The Omaha guide. (Omaha, Neb.) 1927-19??, November 03, 1945, Page 2, Image 2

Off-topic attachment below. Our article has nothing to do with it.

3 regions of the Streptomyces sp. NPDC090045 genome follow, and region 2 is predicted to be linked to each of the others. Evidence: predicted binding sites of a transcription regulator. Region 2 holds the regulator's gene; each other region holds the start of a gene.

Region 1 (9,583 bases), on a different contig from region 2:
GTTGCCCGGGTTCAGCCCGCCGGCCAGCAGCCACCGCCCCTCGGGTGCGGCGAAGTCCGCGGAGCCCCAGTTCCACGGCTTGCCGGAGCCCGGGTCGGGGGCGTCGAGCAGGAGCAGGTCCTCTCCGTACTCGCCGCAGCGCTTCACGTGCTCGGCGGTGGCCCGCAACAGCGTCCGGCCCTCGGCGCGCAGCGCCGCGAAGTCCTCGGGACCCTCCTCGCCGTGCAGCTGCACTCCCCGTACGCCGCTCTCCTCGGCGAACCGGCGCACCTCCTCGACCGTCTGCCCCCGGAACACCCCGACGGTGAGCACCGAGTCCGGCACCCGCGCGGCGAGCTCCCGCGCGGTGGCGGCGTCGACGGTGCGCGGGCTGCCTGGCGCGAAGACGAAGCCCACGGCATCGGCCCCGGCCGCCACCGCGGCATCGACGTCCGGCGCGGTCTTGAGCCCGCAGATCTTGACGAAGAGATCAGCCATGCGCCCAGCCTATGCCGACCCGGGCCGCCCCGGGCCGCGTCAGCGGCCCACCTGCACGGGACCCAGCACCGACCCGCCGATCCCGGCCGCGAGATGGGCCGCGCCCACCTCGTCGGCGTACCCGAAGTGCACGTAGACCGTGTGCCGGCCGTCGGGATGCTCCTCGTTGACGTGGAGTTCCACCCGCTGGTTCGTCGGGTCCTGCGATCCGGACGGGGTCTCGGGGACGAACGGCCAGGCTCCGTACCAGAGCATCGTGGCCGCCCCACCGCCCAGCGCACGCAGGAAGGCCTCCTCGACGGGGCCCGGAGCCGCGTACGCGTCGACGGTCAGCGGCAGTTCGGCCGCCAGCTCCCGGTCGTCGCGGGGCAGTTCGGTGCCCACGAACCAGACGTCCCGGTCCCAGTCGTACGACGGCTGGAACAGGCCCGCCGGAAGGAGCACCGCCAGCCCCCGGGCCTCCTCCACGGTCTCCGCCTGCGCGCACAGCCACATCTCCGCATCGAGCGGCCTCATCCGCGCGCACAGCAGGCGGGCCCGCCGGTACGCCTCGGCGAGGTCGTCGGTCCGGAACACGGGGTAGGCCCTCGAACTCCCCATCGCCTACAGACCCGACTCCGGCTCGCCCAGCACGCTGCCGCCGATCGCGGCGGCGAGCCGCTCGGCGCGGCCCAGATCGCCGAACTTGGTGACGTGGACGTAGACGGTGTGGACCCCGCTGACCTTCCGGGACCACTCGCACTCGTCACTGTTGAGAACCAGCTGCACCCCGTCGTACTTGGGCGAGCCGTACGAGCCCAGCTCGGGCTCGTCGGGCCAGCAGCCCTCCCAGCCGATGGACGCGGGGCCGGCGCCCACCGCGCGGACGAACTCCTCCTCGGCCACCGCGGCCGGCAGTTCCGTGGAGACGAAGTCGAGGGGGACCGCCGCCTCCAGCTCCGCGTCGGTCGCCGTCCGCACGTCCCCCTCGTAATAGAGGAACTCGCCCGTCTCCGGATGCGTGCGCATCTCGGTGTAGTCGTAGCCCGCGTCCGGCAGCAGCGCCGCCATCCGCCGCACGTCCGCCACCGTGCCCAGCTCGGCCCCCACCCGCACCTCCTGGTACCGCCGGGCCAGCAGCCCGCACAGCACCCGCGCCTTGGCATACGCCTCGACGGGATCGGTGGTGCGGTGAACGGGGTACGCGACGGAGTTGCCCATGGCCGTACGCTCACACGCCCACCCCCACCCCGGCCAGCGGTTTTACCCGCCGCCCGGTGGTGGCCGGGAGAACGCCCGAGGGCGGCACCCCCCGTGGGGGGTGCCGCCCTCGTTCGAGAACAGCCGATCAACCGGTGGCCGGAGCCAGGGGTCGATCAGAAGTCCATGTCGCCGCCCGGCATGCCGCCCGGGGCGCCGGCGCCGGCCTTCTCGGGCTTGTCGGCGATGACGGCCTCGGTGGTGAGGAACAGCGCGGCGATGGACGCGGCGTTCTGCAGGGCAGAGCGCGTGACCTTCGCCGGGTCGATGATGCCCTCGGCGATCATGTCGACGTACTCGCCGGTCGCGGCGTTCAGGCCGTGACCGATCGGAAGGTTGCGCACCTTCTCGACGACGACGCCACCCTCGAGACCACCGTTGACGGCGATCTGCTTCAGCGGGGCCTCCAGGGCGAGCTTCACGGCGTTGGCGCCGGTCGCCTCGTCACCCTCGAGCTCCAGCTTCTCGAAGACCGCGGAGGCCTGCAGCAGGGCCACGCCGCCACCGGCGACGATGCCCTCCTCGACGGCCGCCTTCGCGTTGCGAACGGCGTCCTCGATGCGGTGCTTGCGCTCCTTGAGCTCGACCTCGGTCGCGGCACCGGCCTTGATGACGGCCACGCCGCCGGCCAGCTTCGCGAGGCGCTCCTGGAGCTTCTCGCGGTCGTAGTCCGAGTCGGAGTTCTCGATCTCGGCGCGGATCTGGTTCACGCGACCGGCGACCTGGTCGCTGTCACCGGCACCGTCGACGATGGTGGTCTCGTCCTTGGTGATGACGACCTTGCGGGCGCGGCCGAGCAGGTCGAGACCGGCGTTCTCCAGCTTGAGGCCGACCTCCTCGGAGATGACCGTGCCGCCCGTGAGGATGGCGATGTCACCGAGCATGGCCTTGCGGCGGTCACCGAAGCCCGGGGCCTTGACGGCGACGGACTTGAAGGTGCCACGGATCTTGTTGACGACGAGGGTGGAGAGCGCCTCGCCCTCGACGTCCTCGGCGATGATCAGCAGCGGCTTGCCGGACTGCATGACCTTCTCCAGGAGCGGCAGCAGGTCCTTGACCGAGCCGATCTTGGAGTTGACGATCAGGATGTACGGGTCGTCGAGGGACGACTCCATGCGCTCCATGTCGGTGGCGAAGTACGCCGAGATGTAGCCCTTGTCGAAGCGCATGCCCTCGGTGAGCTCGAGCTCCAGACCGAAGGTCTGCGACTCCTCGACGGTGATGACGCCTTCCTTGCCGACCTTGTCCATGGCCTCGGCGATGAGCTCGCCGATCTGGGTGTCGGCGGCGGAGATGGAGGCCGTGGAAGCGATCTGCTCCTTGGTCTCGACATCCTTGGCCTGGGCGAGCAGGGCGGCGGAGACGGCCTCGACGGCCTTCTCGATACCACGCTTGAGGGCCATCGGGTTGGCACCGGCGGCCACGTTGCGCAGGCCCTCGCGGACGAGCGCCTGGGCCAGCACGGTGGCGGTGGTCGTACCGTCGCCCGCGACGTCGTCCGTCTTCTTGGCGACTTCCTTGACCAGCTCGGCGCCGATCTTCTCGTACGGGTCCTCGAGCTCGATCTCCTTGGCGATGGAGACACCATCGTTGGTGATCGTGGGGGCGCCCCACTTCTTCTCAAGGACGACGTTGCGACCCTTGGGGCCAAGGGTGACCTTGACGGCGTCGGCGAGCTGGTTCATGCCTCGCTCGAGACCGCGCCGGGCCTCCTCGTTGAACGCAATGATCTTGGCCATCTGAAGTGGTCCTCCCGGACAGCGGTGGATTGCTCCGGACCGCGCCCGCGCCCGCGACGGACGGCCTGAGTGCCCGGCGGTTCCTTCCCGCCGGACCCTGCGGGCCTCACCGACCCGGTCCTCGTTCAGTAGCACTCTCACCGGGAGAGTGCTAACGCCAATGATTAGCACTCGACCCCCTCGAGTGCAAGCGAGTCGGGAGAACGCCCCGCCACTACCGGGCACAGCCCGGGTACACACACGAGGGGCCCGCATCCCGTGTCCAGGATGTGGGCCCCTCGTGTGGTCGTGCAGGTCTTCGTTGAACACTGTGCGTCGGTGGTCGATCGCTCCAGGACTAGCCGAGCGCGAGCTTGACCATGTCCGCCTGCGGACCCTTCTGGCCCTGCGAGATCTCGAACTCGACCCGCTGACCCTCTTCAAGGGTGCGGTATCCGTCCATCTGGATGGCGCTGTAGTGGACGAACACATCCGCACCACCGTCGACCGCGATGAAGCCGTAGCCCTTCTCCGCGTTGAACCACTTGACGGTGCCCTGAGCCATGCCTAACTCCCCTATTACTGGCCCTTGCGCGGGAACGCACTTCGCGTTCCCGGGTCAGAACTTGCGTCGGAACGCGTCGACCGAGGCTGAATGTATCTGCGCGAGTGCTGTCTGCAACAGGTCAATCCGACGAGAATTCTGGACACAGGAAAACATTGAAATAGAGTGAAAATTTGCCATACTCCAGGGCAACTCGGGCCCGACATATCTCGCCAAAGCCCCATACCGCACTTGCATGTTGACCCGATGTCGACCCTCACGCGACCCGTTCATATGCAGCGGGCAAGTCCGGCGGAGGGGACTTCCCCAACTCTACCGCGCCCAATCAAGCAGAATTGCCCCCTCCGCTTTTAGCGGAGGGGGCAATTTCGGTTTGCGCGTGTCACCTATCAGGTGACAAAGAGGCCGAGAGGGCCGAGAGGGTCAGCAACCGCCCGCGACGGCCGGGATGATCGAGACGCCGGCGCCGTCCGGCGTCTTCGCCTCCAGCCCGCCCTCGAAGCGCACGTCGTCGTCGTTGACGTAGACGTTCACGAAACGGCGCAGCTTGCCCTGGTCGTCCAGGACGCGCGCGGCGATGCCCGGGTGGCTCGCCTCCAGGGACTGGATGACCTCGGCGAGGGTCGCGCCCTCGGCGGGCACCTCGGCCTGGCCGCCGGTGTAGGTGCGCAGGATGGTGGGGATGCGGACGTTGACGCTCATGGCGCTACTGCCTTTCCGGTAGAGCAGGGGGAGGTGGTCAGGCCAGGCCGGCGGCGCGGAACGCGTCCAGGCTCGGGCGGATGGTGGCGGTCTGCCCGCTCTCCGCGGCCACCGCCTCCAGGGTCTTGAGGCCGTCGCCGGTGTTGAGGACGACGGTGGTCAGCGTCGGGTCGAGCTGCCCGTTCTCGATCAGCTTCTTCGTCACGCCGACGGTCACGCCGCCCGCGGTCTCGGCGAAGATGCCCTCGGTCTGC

THE HEART’S DESIRE .. I By Ruth Taylor “Freedom is the right to seek one’s heart’s de sire—and to let the other man hunt for his.” Doesn't this thought express the ideals and dreams of all of us? We are all seekers after our heart’s desire, that vision that is our guiding star, leading us through discouragement, heartache and despair toward a shining goal at the rainbow’s end. “The right to seek”—freedom to move about, to be no man’s slave and no man’s master, but free to search for those things which we want, a home, eco nomic security, a job in which we can serve others because we wish to serve. That is a right forever laid down to us in the Constitution. That is a right we will never abrogate, though we may volun tarily lay it aside in times of common danger. “Our heart’s desire”—the goal of happiness which is common to all of us—no matter how we may express it. Our heart’s desire is for the bet terment of ourselves and of those we hold dear. It may be sacrifice that is our heart’s desire—the priests who went to minister unto the lepers were so motivated; it may be the building of a home that is our heart’s desire—the conquering of the wilder ness was the fruit of this wish; it may be greater benefits for our children—our free schools, our great universities, our high spirited teachers arc , the fulfillment of that dream. Our heart’s desire is not the same for any of us—but it is OURS, cre ated out of our needs, our hope and our faith—not by the will of another man. “To let the other man hunt for his”—we cannot keep freedom to ourselves. Freedom is never a lonely thing, a right of one man for himself alone. Special privilege is license not liberty. Freedom i by its very nature is universal. We must never J forget that the master is slave as well as the man; the jailer as well as the captive. Our homes are ! safe as we respect our neighbor’s borne. Our children grow in strength and learn wisdom as we make these opportunities free to all children. We go freely to worship as we allow our neighbor the same privilege. No church, regardless of denomin ation, is safer than its neighboring cathedral, church or synagogue. Freedom is based on the self-res pect of man, and on his corresponding respect for his neighbor as a man. “Freedom is the right to seek one’s heart’s desire —and to let the other man hunt for his.” OVERTONES _(BY AL IIENINGBURG)_ DETROIT MEANS BUSINESS: Even a one-eyed man going to Detroit these days quickly sees that the people of the Motor City mean business, as witness these items casually collected one day last week: The Booker T. Washington Trade Association, which has never missed a weekly meeting during the fourteen years of its life, other than on holidays The most beautiful Urban League and the most attractive Tuskegee Club headquarters in the U. S. A. (And that statement includes both New York City and Tuskgee Institute in Alabama.) A dry-cleaning establishment headed by a woman whose beauty and charm are such that even the one suit-Willies are twice-a-week customers. A motor sales agency (Studebaker) employing seventy-five persons in sales and repair work when the assembly lines are running. A young man and his wife smart enough to go out and find Christmas trees where they are but not wanted, to bring them where everybody wants one, and to tuck away a very neat profit on the deal. A man-wife combination operating a good news paper, and by their own life giving the entire region new faith in the institution of marriage, and con vincing proof that people ARE human beings. And more businesses actually owned by Negroes than any other city in the country. These folks mean business. They are not softies. They know how to work together, and they also know how to fight together if necessary. DEMOCRATIC DISCUSSION: Dr. Van Mook, Dutch representative in Java, sees ‘‘no basis for democratic discussions” on the island. The trouble with the Doctor and many other millions of Europeans is that they cannot un derstand why the people of Java want to manage their own affairs. Following the usual imperialist technique, the Dutch insist that Javanese leaders are rabble rousers and rebels with no real following On that basis, one George Washington in the ear ly days was no mdre and no less than a rebel. He was fired with the spirit of independence, and most [ The Omaha Guide \ l A WEEKLY NEWSPAPER ^ i Published Every Saturday at 2420 Grant Street OMAHA, NEBRASKA—PHONE HA- 0800 Entered as Second Class Matter March 15. 1927 at the Post Office at Omaha, Nebraska, under i Act of Congress of Mardi 3, 1879. C‘ C. Gallcvuiy,.... Publisher and Acting Editor All News Copy of Churches and all organiz ations must be in our office not later than 1:00 p. m. Monday for current issue. All Advertising Copy on Paid Articles, not later than Wednesday noon, proceeding date of issue, to insure public ation. SUBSCRIPTION RATE IN OMAHA | SIX MONTHS . $1.751 THREE MONTHS . $1.25 I SUBSCRIPTION RATE OUT OP TOWN ONE YEAR . $3.50 SIX MONTHS . $2 00 I National Advertising Representatives— ; INTERSTATE UNITED NEWSPAPERS, Inc I 545 Fifth Avenue, New York City, Phone- — ' MUrray Hill 2-5452, Ray Peck, Manager Editorial: "The Crushing Monster Is Active Again!” WASHINGTON R. F. D. Washington, D. C.—Food for Europe isn't just a matter of supplies or of shipping, but of money. That must come eventually from an economy-mind ed Congress with which the President is having dif ficulties. This explains why the civic groups who appealed to Truman for larger food shipments to a vert European chaos got fair words, little action, and are now concentrating on Congress. United States emphasis on the dollar in interna tional affairs is building ill will abroad, and a dollar isoationism at home. It’s a repetition of the dollar mindedness that marked American isolationism af ter World War I, and paved the way for depression and World War II. Our niggardly food policy is resented abroad, where practically every observer erports danger of famine and upheaval this winter. Doutli in Africa, Australia and parts of Europe have dried up those of the folks on this side hoped he was right. But he had to fight so-called (now) Americans as well as the British, and at times it was hard to tell which was the more dangerous. The Dutch know, and the fascists in America know, that the principle of di vide and conquer brings good returns. Get the op position to fighting among themselves, then kill off both factions when they are too weak to resist. One of the best current signs among Negroes is that we are learning to stop fighting each other. But the big lesson on that score is still unlearned. Don't waste your ammunition on the other black man because his methods differ from yours. It is stupid to bicker with your neighbor, when the fel low across town is planning to blast you and your neighbor to the high heavens. EBONY ARRIVES: Many Negroes who try to get away from the ; term “black” or anything connected with.it won’t like “EBONY”, new picture magazine now on the j stands. But even these will like the variety of sub jects, the excellent photography, and the balanced composition of the new publication. Tlie enter prising editor of the Negro Digest have hit the jack pot again. WHAT MAKES.? Find parents assume that the world wants to know what their Jimmy said this morning—in the cutest way? The Bostonian by recent escape from Mississippi feel that “dash” is spelled “dosh”? Strange men and women who look very formal when they sit next each other on over-night roaches look so cozy the next morning? Women, who wear skirts too short and too tight to cover the subject spend so much time trying to , do what can’t be done? The halitosis special take the vacant seat next to me, when every one can see that I’m too weak to | fight back? food sources, leaving the 1 hope of war-torn countries ing lifted here in spite of ments are small in relatior This United States food tactless ending of Lend Le ing Congressional attitude idly losing us the good-wi] A Congressman recently is shot through and throu counrse, UNRRA is an in which happens to have he ton and an American head screen for cutting full world cooperative relief p] This money-first foreign time when the balance of y from the White House to are related, for Administr ing more and more limite< short-sighted Congress is ^ Truman’s policy of eooj has brought hi mto the sai lawmakers that FDR read The President seems surp: that his old Congressional down. it's doubtful that Trum; parts of his program throi ing or withholding of pati trump cards of any Presid gress. President Truman of them. Instead he has 1 Democratic chairmn to fin tional program each will such tactics he’ll come ou down to the lowest commc hack intelligence. Much of the President’s fact that his Adininistratic peace. This has led to th fast in a desperate gambl would make up for lack < Meantime, Congress dallio items on which action has The President is almost jobless pay bill, and the fu the Senate only in ema: Barkley described the mea these words: “It now guai work the right to seek a jo other words, if it is convex to help him, it will do so.” A House group of 115 R leadership of Congressman getting ready to make a fij ure. The President backs Of price control, but OWMR’ hot anil cold on it. He an of restrictions on building gday, November 3, 1945 I QU<uitj> I OF THE WEEK “He looked surprised!”— 1VAC Pvt. Betty Rising, of Mid dletown, Conn., who impulsively kissed Gen. Eisenhower on his 55 th, birthday. j - X “That will make it easier to keep awake.” — New Supreme Court Justice Burton, picking out hard-bottom chair. “Is this what I fought and got wounded for?”—Ex-Pvt. D. C. Stradella, combat veteran, whose business in New York is picketed by union. “The luxuries of the Govern ment come from the bread of the people.” — Congressman Joseph Martin (Mass.), demanding re duced Federal spending. “Despite every attack upon it, the American people still believe in our system of free enterprise.” —Rev. Norman Vincent Peale, D.D. “Be brave for your lawyers, and for history.”—Pierre LavaVs lawyer's last words to him before he was shot. Patterson Sworn In Secretary of War Robert P. Pat orson, aa he took oath of office to head peacetime war department. Jnited States ^ the chief i. Food rationing is be~ the fact that U. S. ship i to our abundance, policy, the abrupt and ase, and the dollar-pinch toward UNRRA is rap 1 of Allied countries. • charged that UNRRA gh with foreigners! Of ternational organization adquarters in Washing . The charge was only a appropriations for this •ograni. policy shows up at a olitical power has shifted Capitol Hill. The two ation policies are beconi- \ l by what a dominantly ^ billing to do. •crating with Congress ne loggerheads with the led by a different route, used, hurt and baffled pals should have let him m will get all the key gh Congress. The grant onage are always the ent in battles with Con has so far not made use •een polling the State I what points in his na endorse. If he sticks to t with a program cut n denominator of party trouble stems from the n was unprepared for rowing off controls too e that negative action >f a positive program, s over all the important been requested, hopelessly licked on his II employment lull got by undated form. Senator sure as finally passed in •antees everybody out of l>. if he can find one. In lieiit for the Government spresentatives, under the Patman and Outland. is »*ht for the original meas A’s Chester Bowles’ on 3 John W. Snyder blows proved WPB’s removal materials, which will en courage construction of $8,000 and over houses, more profitable to contractors, . but beyond the reach of half the people. He was also ready to take price ceilings off building materials, until Truman bucked him up. Bowles won his point, but there was a jittery week in which the outcome was un certain. The Worldj Abroad NEW 10RK, N. Y.—A survey of the world a broad this week gives a picture of mounting ten sions and difficulties. The peoples of Southeastern Asia are stirring with revolt against the re-establishment of Colonial rule by the Western-European nations. The Brit ish are making little or no progress in solving the Indian problem. The peoples of Indo-China are openly resisting a return to French domination. An deven in the tranquil Dutch East Indies strong independence mo\ ements have arisen to resist con tinued Dutch rule or even inclusion in a new Dutch Commonwealth. In the Argntine, the Fascist Government of Far rell and Peron has re-imposed a state of siege and resorted to mass arrests in order to suppress the riing tide of democratic discontent. In Germany, General Eisenhower was compelled to relieve General Patton of his command in order to enforce a more determined plan of denazification in the zone of American occupation. At London, the first session of the Council of Foreign Ministers ended, as forecast last week, in dismal failure. The Ministers were not even able to agree upon a joint communique; each issued his own statement to the press. Chief cause of the failure is to be found in the ambiquity o fthe arrangements made by the Pig Three at Potsdam and in the lack of adequate prep aration for the Conference. When the Big Three created the Council they de termined that it should consist of five permanent members—the foreign ministers of the United States, Britain, the Soviet Union, France and China They announced further that in the discussion of peace treaties with Italy and the Axis Satellites, those additional countries should be invited whose vital interests were affected. On the other hand, the Big Three also declared that only those countries should participate in peace treaty discussions which had participated in armis tics talks and surrender. ( When the Council of Foreign Ministers met on September 11, it voted unanimously to have the Big Five participate in the discussion of all the peace treaties. In addition Italy and Yugoslavia were invited to attend the Italian discussions, and, upon the urgent demand of Foreign Minister Evatt of Australia, the British Dominions were likewise in vited, since they hal helped in bringing about the de -feat of Italy. The same reasoning could have ap plied to Poland and Brazil, since Polish and Brazil ian troops also fought in Italy. The Russian dele gation did try to have Poland invited, but nobody seems to have thought of Brazil. More curious still Greece, which had heroically resisted the Italian on slaught in 1940, was not invited to participate. When it came to the treaties with Bulgaria and Rumania, the Soviet Union moved to exclude France and China on the rgounds that they had not contributed to the defeat of these nations and had no vital interest in the peace treaties. France pro tested energetically, and out of the ensuing debate came the final Russian demand upon which the Con ference foundered. This demand was that the Council should rescind its unanimous vote of September 11, by which the Big Five were to sit in on all treaty discussions, and expunge it from the record. Britain, France, China and the United States presented a united front against this demand. The resulting dead lock remained unbroken. Undoubtedly there are reasons for what seems an unreasonable attitude on the part of the Soviet delegation. One of these reasons, as pointed out last week, may be the exclusion of the Soviet Union fro mthe secrets of the atomic bomb. Another rea son may be Soviet fear of British imperialism. And a third reason may be Soviet apprehension over a possible “soft” treatment of Japan by the United States. These “reasons” would not, even if correct, justi fy the Soviet demand to revert to Big Three power politics. But they might explain the demand. In any case, the Big Three themselves have by their ambiguity at Potsdam and their lack of prep aration since Potsdam, wrecked their own handi work. It now seems doubtful whether the Council of Foreign Ministers, which was at best a make shift, can survive as the chief peace-making instru ment. If the result of the failure at London is the creation of more democratic machinery and more careful preparation for the next attempt, that fail ure may yet turn out to be a blessing. Another lesson which may be learned as the re sult of the London fiasco is the danger of conduct ing peace negotiations in secrecy. It was the Rus sian delegation which insisted most strongly upon secrecv, but here again this insistence must be judg ed in the context of twenty-fives of isolation. The Soviet Union has not yet learned to trust its neigh bors. any more than we have learned fully to trust the Soviet Union. Mutual confidence is more like ly to result from “open convenants openly arrived at” among all the nations, than from secert negoti ations among the Big Three.